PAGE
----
Opening up about something traumatic takes an incredible amount of strength and a lot of trust. As teachers, we know how important it is to take any disclosure from a student seriously and then put a plan in place to support that child in the most appropriate way.
But what happens if we miss a disclosure? If a student tries to tell us they are going through something, and we don’t bat an eyelid? It’s a terrifying thought and, sadly, it happens more than we realise.
Researchers from the NSPCC interviewed 60 young adults aged between 16 and 24, who had all experienced high levels of abuse and violence during childhood. When asked if they’d tried to tell someone about what was happening to them, 80 per cent said they had. However, the interviews revealed that many disclosures were either not recognised or were dismissed and played down.
Shockingly, 90 per cent of the young people said they had a negative experience at some point while making a disclosure, most of which were about the response. Can you imagine the pain of going through something horrific and having the courage to speak up about it, only to see it being dismissed?
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Where young people said they’d had positive experiences, it had involved some action being taken to protect them, emotional support being provided and crucially, an understanding that they were believed.
Safeguarding: How to identify a disclosure – and what you should do next
So how can teachers and educators ensure that they spot all disclosures? What are some of the less obvious signs to look out for?
Sometimes a student may come to you to talk without really saying much. They may seem distant or hesitant when talking. Often they might start by telling us something small, something easier to talk about. Something that feels safe. It is important to remind the student that they are in a safe space and that there is support available for them if they need to talk about anything else. This reassurance can often be the thing that makes them feel safe enough to open up.
Your actions once a child does start to disclose are just as important as spotting that they are doing so. So what should you do?
1. Use your body language
Sometimes a young person will want to make a disclosure but actually finding the words can be difficult. Helping them to open up can be as simple as changing your body language, making sure that you are open and relaxed, showing the young person that they have your focus and attention. Encouragement and reassurance that they are doing the right thing can go a long way, too, in giving them the confidence to talk.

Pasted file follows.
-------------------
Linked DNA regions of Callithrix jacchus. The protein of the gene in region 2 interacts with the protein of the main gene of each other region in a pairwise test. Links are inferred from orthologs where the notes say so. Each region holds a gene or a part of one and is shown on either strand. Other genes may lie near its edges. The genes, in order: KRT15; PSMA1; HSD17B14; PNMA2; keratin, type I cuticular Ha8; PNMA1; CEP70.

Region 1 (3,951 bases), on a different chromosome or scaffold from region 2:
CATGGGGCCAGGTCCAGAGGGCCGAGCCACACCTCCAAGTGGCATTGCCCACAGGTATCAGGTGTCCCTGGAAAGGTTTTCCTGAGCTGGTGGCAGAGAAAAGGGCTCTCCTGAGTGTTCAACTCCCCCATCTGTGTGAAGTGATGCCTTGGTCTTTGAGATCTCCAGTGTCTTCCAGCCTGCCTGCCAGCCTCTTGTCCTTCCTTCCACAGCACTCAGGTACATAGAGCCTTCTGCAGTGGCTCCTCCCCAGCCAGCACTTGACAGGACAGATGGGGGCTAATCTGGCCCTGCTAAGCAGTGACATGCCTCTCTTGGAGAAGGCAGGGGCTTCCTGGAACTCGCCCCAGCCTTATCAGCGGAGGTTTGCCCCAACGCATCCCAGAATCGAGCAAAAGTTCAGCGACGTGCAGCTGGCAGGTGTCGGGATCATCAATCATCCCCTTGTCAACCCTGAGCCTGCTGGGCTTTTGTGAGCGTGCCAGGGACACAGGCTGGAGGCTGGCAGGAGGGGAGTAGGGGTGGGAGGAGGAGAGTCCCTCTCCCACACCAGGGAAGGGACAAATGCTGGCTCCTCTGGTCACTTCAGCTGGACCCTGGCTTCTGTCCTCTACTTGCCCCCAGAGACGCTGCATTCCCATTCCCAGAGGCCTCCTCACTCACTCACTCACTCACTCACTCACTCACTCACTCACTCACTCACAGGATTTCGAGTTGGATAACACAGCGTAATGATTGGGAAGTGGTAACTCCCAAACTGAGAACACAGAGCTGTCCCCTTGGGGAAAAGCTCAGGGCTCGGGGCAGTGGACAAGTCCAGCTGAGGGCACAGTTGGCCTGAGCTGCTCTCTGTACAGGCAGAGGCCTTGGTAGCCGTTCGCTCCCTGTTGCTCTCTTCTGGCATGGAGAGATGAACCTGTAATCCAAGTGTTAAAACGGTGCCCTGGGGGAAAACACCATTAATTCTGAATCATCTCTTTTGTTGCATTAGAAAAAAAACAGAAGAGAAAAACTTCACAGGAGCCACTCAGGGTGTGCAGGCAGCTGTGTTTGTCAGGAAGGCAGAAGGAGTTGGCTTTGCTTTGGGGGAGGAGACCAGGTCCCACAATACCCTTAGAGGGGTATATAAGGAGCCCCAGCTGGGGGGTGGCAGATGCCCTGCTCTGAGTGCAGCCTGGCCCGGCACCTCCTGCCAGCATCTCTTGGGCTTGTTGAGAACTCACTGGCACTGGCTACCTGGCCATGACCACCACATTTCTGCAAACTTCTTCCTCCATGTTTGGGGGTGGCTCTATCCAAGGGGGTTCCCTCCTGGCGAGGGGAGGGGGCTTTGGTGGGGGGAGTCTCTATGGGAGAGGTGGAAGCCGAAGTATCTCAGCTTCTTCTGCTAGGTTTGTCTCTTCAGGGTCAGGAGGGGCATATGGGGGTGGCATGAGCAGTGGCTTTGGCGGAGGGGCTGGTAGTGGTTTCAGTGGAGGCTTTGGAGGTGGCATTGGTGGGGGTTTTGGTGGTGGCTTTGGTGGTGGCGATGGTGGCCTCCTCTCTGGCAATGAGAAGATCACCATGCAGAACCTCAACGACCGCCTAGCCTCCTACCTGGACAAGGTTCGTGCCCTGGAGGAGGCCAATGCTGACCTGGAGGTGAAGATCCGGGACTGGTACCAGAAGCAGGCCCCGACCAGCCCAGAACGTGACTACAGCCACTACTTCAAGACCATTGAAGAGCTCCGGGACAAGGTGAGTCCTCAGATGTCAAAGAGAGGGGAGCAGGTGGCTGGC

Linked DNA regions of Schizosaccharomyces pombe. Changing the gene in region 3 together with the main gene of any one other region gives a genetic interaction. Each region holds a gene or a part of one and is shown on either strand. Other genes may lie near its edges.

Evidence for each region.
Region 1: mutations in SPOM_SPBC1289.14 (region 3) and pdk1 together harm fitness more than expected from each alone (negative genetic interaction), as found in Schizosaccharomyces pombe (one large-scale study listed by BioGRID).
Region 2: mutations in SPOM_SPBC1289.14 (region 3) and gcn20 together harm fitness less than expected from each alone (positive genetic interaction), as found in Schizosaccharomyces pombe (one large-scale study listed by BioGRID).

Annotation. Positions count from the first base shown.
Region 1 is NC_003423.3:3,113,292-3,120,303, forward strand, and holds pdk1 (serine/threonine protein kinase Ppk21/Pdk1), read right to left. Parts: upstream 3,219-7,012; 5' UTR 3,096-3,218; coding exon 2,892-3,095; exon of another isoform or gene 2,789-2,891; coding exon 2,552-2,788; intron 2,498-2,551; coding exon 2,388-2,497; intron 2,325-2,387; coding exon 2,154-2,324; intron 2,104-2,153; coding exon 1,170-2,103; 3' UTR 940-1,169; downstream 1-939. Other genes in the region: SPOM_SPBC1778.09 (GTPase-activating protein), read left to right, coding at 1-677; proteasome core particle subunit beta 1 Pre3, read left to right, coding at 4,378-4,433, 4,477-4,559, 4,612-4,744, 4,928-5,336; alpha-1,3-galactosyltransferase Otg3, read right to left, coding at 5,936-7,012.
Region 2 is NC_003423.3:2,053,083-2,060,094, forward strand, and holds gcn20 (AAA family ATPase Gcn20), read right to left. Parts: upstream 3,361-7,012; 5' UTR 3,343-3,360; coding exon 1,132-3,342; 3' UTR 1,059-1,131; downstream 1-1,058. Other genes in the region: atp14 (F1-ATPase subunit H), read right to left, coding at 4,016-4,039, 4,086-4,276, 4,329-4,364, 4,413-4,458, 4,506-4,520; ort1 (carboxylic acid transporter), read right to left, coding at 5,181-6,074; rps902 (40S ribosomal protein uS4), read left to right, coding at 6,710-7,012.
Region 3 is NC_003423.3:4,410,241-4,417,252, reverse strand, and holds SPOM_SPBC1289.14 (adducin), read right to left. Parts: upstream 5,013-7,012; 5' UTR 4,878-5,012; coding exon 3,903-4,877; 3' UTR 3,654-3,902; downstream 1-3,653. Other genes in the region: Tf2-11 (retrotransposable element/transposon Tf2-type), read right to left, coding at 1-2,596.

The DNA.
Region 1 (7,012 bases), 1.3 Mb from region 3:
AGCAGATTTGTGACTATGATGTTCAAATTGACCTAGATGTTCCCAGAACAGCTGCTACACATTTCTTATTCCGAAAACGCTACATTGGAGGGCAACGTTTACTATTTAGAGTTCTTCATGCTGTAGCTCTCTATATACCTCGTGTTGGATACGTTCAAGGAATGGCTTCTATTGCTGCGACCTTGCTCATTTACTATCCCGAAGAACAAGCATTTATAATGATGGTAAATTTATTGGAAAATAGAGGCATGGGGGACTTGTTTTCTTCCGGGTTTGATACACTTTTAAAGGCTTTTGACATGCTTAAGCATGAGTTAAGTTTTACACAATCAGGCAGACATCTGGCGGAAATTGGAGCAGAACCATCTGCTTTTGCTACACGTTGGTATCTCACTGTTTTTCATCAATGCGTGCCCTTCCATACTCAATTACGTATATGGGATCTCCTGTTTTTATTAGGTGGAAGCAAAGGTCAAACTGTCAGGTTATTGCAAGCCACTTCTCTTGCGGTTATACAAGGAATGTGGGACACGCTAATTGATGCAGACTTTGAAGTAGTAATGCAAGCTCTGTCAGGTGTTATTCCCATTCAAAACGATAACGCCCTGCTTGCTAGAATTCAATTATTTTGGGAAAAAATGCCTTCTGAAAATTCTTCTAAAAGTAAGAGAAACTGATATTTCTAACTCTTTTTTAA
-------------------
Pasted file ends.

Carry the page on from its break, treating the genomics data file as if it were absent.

2. Give them the space to talk
Once the young person starts to open up, it is important that they are given space to talk. This means embracing the pauses in conversation. Sometimes we feel an urge to fill the silence and maybe ask a question, but that can often throw someone off their train of thought and stop them from formulating their response. It can take time to make sense of what they want to say, as it might be the first time they’ve ever acknowledged what has happened out loud. Let the silence linger and often they will find the words to keep the conversation going. Often students have sat in my office saying “I don’t know…” so I have just waited for 20 seconds or so; the majority of the time the student starts talking first and carries on with the disclosure.
3. Be genuinely interested
One of the things that can stop a young person from making a disclosure is thinking that other people won’t understand. When someone is in front of us making a disclosure it is important that we show that we are genuinely interested in what they are telling us. One of the ways of doing this is to reflect back what they’ve said to us in order to make sure we understand. This shows that we have been listening and by checking our understanding, we show that we are taking the disclosure seriously. We can do this by using their words in our response; for example, “You said you felt scared. Could you tell me a little more about why you were scared?”
What if a child doesn't disclose?
In some cases a young person may not seek out support or feel comfortable or confident enough to make a disclosure, but there still may have been some signs that were missed.
In some cases the potential indicators can be quite obvious. For instance, young children using sexually explicit language or displays of affection that are sexual or not age-appropriate; or unexplained bruises or trips to the hospital, poor attendance or unexplained money or gifts.
However, sometimes it isn’t so obvious and some signs can be dismissed as just poor behaviour. A student may start being unusually argumentative or show signs of aggression, for example. Teen boys punching walls out of anger or frustration is often passed off as just an angry hormonal teen lashing out. It is hardly ever looked at through the lens of self-harm, which means that we miss opportunities to address the root cause.
The Children’s Society put together a video for staff working in health and care settings to help spot the signs of child sexual exploitation. Although it is aimed at a different sector, the overall message still applies to education.
I know that saying “behaviour is communication” is a contentious line within educational circles, but sometimes it really can be. I would much rather stop and think “what could be behind this?” and start a conversation rather than taking the behaviour at face value and potentially missing an opportunity to support someone.
It might end up being absolutely nothing, but sometimes that conversation could be everything that student needs.
Thomas Michael is a safeguarding and welfare officer in a secondary school.